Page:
In recounting the career fork he faced in April 2007, John Beilein said the challenge of revamping Michigan’s storied program was more enticing than maintaining the success he established at West Virginia.
“I love rebuilding programs and hoped I could do one more, and the University of Michigan ended up being that choice,” Beilein said. “There was an opportunity to go to the University of Michigan, but I also cherished what I had at West Virginia, and sometimes you can’t have both. So you have to make those decisions.”
Now, two months shy of his 60th birthday, Beilein is in Year 6 at Michigan after staying only five years at each of his previous Division I stops (Canisius, Richmond and WVU). While Michigan has posted only two NCAA tournament wins during Beilein’s tenure, this year’s Wolverines are 10-0, enjoying the school’s best start in 23 years, with a roster from which seven of the top 10 minute producers are freshmen or sophomores.
SATURDAY: West Virginia (4-4) vs. No. 3 Michigan (10-0)
TIME: 8 p.m. Eastern TELEVISION: ESPN
RADIO: MetroNews coverage begins at 7 p.m. Eastern
Signed through 2016 and scheduled to earn $1.8 million this season, Beilein insinuated this week plans to close his career in Ann Arbor instead of leaving for yet another remodeling project.
“There is no other one,” Beilein said. “It’s been a great journey so far to be a bit of a nomadic coach — and Coach Huggins has climbed the ladder like many coaches have to do. But there is a time when you say, ‘OK I really want to stay with this one and make the most of it.’”
Still, Beilein fondly recalls the 104-60 record his WVU teams produced and experiences flashbacks to Morgantown, including mixing up players’ names. Last season Beilein said he constantly referred to Michigan guard Zack Novac as Johannes Herber or Alex Ruoff. “And you don’t know how many times I tell Trey Burke what a tough son of a gun J.D. Collins was or how Darris Nichols used to play,” he said.
SON & ALUM
Patrick Beilein faces a competing-interests dilemma on Saturday night: Root for his WVU alma mater or pull for his father’s No. 3-ranked Michigan team?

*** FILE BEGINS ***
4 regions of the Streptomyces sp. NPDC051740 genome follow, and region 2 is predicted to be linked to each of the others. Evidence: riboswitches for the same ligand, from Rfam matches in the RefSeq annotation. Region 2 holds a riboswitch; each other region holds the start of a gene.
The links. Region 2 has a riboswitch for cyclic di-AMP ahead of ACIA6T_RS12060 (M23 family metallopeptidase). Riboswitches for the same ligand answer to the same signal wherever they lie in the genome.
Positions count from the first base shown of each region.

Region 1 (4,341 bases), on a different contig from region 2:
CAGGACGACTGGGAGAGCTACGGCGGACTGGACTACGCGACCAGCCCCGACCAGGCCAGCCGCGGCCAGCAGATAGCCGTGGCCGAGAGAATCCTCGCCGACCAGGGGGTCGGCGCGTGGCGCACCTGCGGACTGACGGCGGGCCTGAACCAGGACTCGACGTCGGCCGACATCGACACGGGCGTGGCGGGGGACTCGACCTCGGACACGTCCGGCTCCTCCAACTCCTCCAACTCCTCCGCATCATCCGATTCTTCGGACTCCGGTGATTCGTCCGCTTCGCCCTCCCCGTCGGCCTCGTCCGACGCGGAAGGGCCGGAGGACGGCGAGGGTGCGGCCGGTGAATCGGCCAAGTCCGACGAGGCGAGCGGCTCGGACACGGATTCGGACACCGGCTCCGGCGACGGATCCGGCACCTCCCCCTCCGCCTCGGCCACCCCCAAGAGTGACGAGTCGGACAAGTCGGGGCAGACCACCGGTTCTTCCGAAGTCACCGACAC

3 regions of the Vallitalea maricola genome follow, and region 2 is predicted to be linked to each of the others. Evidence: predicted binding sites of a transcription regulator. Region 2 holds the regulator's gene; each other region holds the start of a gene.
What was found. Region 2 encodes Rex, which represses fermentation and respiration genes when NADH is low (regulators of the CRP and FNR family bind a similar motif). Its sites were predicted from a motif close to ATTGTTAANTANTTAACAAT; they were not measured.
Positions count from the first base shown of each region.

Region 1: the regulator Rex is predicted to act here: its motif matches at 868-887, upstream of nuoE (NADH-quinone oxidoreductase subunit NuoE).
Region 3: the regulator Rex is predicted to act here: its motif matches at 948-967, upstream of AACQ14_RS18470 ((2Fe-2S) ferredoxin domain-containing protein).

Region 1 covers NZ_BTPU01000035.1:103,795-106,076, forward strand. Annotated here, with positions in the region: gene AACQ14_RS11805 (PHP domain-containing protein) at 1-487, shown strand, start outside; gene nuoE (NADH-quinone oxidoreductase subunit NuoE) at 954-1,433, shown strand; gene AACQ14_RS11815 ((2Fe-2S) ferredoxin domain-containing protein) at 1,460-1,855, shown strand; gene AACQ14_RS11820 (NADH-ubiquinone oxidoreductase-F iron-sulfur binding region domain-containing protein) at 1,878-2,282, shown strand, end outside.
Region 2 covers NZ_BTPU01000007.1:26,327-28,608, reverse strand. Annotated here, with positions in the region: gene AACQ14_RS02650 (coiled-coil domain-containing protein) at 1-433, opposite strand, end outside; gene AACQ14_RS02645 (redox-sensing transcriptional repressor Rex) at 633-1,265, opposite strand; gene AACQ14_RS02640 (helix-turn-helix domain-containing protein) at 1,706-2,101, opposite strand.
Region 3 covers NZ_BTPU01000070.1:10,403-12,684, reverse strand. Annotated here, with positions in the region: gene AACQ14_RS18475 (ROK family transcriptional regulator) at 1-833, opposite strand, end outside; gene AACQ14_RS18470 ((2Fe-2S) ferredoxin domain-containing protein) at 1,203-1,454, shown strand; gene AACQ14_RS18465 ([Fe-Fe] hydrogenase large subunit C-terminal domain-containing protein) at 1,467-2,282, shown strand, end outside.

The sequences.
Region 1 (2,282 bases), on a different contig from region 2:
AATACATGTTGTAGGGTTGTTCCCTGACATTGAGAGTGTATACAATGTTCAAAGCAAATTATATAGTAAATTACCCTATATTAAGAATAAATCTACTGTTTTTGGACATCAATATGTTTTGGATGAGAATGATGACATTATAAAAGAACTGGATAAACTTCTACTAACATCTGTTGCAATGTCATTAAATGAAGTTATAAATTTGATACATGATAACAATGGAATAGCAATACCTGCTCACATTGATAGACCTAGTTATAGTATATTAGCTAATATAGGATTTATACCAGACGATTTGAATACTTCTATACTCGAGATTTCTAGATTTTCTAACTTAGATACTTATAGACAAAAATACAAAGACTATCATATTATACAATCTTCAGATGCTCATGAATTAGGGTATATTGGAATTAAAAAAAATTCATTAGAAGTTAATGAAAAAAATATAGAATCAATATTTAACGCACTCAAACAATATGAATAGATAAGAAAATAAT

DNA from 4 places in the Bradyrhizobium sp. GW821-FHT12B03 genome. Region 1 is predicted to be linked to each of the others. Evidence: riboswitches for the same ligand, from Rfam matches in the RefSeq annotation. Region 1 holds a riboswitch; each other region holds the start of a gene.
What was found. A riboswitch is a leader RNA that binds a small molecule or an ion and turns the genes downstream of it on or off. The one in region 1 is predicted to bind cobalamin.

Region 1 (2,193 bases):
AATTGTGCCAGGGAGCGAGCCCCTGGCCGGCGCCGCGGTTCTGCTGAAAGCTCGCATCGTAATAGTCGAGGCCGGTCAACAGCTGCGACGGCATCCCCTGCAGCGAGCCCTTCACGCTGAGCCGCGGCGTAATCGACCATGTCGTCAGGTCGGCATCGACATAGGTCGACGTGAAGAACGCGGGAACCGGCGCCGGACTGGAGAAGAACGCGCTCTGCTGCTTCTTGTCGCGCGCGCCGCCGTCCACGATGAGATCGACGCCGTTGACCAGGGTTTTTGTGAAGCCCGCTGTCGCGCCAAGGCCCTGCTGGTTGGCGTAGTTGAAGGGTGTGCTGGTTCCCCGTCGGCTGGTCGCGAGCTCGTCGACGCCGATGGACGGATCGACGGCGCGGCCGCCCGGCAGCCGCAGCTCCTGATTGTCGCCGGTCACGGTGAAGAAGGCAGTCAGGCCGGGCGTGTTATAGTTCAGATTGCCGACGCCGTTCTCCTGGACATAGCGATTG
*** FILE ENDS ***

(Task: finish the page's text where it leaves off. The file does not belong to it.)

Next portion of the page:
“I’m just glad they’re playing during the regular season,” Patrick said. “I always thought they would have to meet in the NCAA tournament.”
Patrick, a valuable sixth man while playing for his father John Beilein for four seasons at West Virginia, is in his first year as the head coach at Division II West Virginia Wesleyan. Because the Bobcats are in a tournament this weekend, Patrick might be coaching his own team while the WVU-Michigan matchup unfolds at the Barclays Center in Brooklyn.
“After my game, I’ll have my phone close at hand,” he said.
Now that Patrick’s a coach himself, he typically places three calls each week to his dad seeking input on topics ranging from program management to X’s and O’s. And dad always takes time to counsel, even if it means stepping out of a meeting or delaying his trip home after the Wolverines’ evening practice.
“He’s got bigger issues, because obviously he’s running a major-college program,” Patrick said, “but he’s always available.”
Much of the buildup to the Brooklyn Hoops Festival has centered on the diverse coaching reputations of John Beilein (chin sets, 1-3-1 zone, finesse players) and Bob Huggins (man defense, rebounding, physical play). And, of course, there’s the noted difference in sideline temperaments.
“Coach Huggins is more of a you’re-going-to-do-it-my-way coach or you’re coming out of the game,” Patrick said. “But his style works obviously, with all those career wins and Final Fours.
“My dad is more a teacher of the game. He’ll pull you aside versus pulling you out of the game.”
Based on genetics and the environment in which he grew up, Patrick said he more closely mimics his dad’s personality.
“We have a different way of coaching without necessary raising our voices,” he said. “Maybe after the third time the kid doesn’t listen or doesn’t do what’s he told, then you have to jump him. But it’s rare for me. When I yell, the kid knows it.”